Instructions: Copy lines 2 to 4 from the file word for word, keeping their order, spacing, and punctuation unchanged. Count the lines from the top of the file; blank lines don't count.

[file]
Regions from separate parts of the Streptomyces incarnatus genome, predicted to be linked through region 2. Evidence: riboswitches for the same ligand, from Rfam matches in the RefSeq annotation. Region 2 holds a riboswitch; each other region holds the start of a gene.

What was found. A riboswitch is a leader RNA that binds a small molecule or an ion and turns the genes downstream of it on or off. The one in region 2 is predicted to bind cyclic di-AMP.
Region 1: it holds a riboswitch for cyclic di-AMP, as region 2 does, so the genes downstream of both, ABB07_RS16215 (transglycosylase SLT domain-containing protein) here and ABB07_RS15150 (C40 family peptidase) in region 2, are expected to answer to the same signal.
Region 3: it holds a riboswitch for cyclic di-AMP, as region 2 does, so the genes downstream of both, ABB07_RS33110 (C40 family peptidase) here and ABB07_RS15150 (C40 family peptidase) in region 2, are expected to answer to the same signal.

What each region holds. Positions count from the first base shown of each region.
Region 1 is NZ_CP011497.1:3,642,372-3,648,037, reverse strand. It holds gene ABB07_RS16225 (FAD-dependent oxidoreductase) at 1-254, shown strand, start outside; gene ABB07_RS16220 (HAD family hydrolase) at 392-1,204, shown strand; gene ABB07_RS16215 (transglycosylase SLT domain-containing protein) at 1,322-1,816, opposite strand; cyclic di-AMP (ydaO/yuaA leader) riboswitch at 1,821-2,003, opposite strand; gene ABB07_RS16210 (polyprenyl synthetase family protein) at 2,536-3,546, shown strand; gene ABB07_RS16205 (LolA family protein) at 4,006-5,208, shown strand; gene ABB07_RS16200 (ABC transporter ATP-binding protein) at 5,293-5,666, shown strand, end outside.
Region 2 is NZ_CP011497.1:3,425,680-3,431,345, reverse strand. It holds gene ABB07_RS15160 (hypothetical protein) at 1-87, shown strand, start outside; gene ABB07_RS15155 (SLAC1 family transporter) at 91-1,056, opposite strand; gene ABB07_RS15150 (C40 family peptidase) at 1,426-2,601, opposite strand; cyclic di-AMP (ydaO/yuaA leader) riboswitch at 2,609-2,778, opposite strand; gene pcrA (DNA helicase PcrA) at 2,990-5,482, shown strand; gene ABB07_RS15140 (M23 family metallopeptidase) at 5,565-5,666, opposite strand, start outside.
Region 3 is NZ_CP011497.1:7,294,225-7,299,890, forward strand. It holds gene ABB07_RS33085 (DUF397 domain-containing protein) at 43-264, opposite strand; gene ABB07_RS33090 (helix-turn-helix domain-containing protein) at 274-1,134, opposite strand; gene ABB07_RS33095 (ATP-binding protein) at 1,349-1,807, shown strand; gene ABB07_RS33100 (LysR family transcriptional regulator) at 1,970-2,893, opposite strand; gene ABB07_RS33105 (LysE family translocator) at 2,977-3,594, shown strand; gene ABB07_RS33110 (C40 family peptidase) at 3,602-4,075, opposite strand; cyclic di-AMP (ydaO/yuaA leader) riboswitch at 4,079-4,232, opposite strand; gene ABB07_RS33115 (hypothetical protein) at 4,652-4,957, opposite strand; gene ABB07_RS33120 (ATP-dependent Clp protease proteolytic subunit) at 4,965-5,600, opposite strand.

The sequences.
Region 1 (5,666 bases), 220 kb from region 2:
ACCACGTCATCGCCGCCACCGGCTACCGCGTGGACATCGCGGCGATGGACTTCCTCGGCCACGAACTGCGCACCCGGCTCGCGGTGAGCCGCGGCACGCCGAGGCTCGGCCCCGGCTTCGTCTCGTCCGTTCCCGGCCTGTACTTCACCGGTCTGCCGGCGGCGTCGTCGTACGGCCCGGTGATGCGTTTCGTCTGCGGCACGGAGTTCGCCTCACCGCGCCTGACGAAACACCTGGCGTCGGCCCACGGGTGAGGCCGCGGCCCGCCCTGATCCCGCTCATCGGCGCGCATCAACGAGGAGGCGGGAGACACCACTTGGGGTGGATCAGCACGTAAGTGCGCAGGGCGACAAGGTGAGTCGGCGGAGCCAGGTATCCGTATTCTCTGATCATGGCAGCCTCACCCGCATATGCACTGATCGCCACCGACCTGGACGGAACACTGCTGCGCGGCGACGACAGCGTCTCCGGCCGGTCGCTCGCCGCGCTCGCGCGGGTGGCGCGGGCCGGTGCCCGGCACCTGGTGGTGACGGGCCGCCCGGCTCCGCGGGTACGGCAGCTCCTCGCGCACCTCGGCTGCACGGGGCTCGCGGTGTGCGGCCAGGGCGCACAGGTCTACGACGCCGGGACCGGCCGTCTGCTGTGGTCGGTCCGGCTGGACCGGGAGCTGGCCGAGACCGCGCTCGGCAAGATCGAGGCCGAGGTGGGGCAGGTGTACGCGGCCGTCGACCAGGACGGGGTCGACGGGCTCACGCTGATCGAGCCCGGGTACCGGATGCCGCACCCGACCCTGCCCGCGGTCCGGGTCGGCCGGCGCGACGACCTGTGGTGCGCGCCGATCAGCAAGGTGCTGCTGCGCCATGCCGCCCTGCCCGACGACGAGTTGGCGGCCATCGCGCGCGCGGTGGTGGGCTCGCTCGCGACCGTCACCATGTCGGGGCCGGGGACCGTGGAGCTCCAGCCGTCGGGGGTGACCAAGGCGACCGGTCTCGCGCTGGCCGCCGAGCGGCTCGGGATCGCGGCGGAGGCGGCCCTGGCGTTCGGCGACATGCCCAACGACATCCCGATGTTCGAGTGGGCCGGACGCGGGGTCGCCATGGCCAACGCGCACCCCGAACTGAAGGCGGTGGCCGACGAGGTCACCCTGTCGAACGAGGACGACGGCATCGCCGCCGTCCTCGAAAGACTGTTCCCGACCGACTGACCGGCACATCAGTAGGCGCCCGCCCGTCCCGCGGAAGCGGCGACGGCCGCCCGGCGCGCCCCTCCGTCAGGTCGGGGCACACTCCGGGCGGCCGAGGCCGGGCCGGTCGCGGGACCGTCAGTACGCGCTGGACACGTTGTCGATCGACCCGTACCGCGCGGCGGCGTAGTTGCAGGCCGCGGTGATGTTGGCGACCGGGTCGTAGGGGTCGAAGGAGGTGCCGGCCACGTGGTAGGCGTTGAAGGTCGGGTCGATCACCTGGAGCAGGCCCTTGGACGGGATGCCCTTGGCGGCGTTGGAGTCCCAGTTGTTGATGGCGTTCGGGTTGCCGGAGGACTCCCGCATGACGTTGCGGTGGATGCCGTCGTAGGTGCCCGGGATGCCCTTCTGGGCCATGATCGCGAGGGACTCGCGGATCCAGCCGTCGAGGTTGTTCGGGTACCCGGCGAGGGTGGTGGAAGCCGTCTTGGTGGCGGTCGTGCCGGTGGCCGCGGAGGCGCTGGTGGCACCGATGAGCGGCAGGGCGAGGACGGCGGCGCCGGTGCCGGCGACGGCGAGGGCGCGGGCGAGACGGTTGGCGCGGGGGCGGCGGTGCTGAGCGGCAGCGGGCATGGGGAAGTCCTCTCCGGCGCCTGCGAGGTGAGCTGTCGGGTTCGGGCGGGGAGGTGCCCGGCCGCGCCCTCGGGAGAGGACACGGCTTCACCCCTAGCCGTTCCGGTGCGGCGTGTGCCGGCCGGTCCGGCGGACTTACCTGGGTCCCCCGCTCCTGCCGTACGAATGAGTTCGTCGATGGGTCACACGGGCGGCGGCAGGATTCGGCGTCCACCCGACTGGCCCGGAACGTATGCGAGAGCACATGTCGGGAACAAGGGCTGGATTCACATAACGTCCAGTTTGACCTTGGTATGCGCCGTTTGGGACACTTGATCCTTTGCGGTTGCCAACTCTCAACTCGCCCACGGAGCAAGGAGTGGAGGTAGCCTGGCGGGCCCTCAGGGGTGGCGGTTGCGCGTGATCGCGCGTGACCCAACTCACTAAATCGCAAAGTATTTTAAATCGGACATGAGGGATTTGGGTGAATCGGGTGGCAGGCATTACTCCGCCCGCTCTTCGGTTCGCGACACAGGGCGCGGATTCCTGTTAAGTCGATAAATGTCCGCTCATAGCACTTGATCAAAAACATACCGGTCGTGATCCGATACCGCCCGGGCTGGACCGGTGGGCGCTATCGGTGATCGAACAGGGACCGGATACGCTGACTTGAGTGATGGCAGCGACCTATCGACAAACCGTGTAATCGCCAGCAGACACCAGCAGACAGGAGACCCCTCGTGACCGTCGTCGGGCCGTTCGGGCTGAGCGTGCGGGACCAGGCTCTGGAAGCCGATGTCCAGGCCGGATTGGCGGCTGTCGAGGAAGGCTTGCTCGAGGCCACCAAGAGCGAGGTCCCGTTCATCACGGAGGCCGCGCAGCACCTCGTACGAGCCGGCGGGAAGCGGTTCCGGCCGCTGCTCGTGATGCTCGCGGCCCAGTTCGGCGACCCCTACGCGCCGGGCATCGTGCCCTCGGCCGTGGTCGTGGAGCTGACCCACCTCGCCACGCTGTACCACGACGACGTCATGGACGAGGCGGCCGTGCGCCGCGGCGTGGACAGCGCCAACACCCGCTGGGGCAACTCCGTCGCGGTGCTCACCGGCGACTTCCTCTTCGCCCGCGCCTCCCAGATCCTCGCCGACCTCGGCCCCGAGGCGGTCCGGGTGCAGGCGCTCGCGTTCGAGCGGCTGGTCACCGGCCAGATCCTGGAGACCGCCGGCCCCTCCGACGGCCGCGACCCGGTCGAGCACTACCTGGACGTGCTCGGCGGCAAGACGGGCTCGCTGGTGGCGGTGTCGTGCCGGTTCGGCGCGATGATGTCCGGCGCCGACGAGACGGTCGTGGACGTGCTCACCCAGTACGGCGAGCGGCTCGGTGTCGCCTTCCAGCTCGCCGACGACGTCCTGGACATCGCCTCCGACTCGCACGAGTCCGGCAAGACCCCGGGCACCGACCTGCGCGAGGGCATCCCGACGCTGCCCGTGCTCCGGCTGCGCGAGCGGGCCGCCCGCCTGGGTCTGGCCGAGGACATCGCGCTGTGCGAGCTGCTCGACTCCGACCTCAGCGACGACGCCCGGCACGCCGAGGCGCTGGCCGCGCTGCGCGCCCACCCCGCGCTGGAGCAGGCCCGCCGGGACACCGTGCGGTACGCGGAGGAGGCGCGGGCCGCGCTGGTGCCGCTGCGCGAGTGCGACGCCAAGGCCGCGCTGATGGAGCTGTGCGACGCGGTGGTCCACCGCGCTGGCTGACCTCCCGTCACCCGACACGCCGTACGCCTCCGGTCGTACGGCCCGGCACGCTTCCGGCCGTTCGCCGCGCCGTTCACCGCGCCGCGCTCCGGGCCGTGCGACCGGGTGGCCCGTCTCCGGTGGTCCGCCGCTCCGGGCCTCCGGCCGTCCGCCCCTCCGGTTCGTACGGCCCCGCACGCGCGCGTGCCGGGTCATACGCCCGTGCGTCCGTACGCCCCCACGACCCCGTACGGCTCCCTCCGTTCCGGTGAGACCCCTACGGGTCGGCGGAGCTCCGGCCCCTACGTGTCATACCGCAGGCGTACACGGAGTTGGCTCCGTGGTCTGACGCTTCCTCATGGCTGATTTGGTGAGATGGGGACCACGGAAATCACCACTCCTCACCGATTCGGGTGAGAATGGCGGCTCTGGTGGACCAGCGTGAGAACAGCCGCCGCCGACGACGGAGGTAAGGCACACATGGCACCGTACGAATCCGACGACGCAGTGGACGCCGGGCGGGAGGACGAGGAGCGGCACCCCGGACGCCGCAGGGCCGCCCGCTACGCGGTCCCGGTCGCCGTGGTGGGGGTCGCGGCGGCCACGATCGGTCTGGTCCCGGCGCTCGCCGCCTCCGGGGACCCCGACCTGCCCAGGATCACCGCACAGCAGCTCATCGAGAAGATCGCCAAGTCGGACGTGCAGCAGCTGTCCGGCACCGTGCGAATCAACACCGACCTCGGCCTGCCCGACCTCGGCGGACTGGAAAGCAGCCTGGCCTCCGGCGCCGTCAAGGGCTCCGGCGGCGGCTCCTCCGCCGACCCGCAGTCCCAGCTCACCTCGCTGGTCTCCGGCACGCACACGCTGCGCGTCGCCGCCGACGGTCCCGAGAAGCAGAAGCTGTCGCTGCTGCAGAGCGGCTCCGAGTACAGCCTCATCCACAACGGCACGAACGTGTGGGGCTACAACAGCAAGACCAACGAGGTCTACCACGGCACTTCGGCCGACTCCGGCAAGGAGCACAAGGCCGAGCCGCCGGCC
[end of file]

What was found. A riboswitch is a leader RNA that binds a small molecule or an ion and turns the genes downstream of it on or off. The one in region 2 is predicted to bind cyclic di-AMP.
Region 1: it holds a riboswitch for cyclic di-AMP, as region 2 does, so the genes downstream of both, ABB07_RS16215 (transglycosylase SLT domain-containing protein) here and ABB07_RS15150 (C40 family peptidase) in region 2, are expected to answer to the same signal.
Region 3: it holds a riboswitch for cyclic di-AMP, as region 2 does, so the genes downstream of both, ABB07_RS33110 (C40 family peptidase) here and ABB07_RS15150 (C40 family peptidase) in region 2, are expected to answer to the same signal.